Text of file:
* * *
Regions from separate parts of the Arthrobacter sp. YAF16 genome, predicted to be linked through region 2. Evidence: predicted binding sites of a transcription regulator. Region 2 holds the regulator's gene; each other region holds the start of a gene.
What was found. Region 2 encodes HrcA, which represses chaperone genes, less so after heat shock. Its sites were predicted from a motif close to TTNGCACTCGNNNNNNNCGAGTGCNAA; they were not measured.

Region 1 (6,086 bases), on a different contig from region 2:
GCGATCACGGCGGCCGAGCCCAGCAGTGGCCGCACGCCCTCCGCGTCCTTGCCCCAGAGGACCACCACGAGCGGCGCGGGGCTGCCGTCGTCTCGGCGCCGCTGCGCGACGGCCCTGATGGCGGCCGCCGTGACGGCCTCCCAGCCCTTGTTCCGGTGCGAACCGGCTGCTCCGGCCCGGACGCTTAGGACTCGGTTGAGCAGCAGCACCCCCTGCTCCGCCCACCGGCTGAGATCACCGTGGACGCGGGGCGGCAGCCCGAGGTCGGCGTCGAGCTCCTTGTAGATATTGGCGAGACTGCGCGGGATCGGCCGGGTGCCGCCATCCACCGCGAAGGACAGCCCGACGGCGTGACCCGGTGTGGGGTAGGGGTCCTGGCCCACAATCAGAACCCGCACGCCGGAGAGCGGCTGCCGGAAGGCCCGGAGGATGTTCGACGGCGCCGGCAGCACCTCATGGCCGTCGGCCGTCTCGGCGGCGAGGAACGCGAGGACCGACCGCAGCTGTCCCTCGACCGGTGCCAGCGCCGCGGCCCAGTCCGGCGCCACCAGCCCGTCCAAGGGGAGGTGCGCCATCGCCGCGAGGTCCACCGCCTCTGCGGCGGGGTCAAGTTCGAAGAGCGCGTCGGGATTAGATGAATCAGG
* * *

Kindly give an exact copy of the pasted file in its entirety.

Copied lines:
Regions from separate parts of the Arthrobacter sp. YAF16 genome, predicted to be linked through region 2. Evidence: predicted binding sites of a transcription regulator. Region 2 holds the regulator's gene; each other region holds the start of a gene.
What was found. Region 2 encodes HrcA, which represses chaperone genes, less so after heat shock. Its sites were predicted from a motif close to TTNGCACTCGNNNNNNNCGAGTGCNAA; they were not measured.

Region 1 (6,086 bases), on a different contig from region 2:
GCGATCACGGCGGCCGAGCCCAGCAGTGGCCGCACGCCCTCCGCGTCCTTGCCCCAGAGGACCACCACGAGCGGCGCGGGGCTGCCGTCGTCTCGGCGCCGCTGCGCGACGGCCCTGATGGCGGCCGCCGTGACGGCCTCCCAGCCCTTGTTCCGGTGCGAACCGGCTGCTCCGGCCCGGACGCTTAGGACTCGGTTGAGCAGCAGCACCCCCTGCTCCGCCCACCGGCTGAGATCACCGTGGACGCGGGGCGGCAGCCCGAGGTCGGCGTCGAGCTCCTTGTAGATATTGGCGAGACTGCGCGGGATCGGCCGGGTGCCGCCATCCACCGCGAAGGACAGCCCGACGGCGTGACCCGGTGTGGGGTAGGGGTCCTGGCCCACAATCAGAACCCGCACGCCGGAGAGCGGCTGCCGGAAGGCCCGGAGGATGTTCGACGGCGCCGGCAGCACCTCATGGCCGTCGGCCGTCTCGGCGGCGAGGAACGCGAGGACCGACCGCAGCTGTCCCTCGACCGGTGCCAGCGCCGCGGCCCAGTCCGGCGCCACCAGCCCGTCCAAGGGGAGGTGCGCCATCGCCGCGAGGTCCACCGCCTCTGCGGCGGGGTCAAGTTCGAAGAGCGCGTCGGGATTAGATGAATCAGG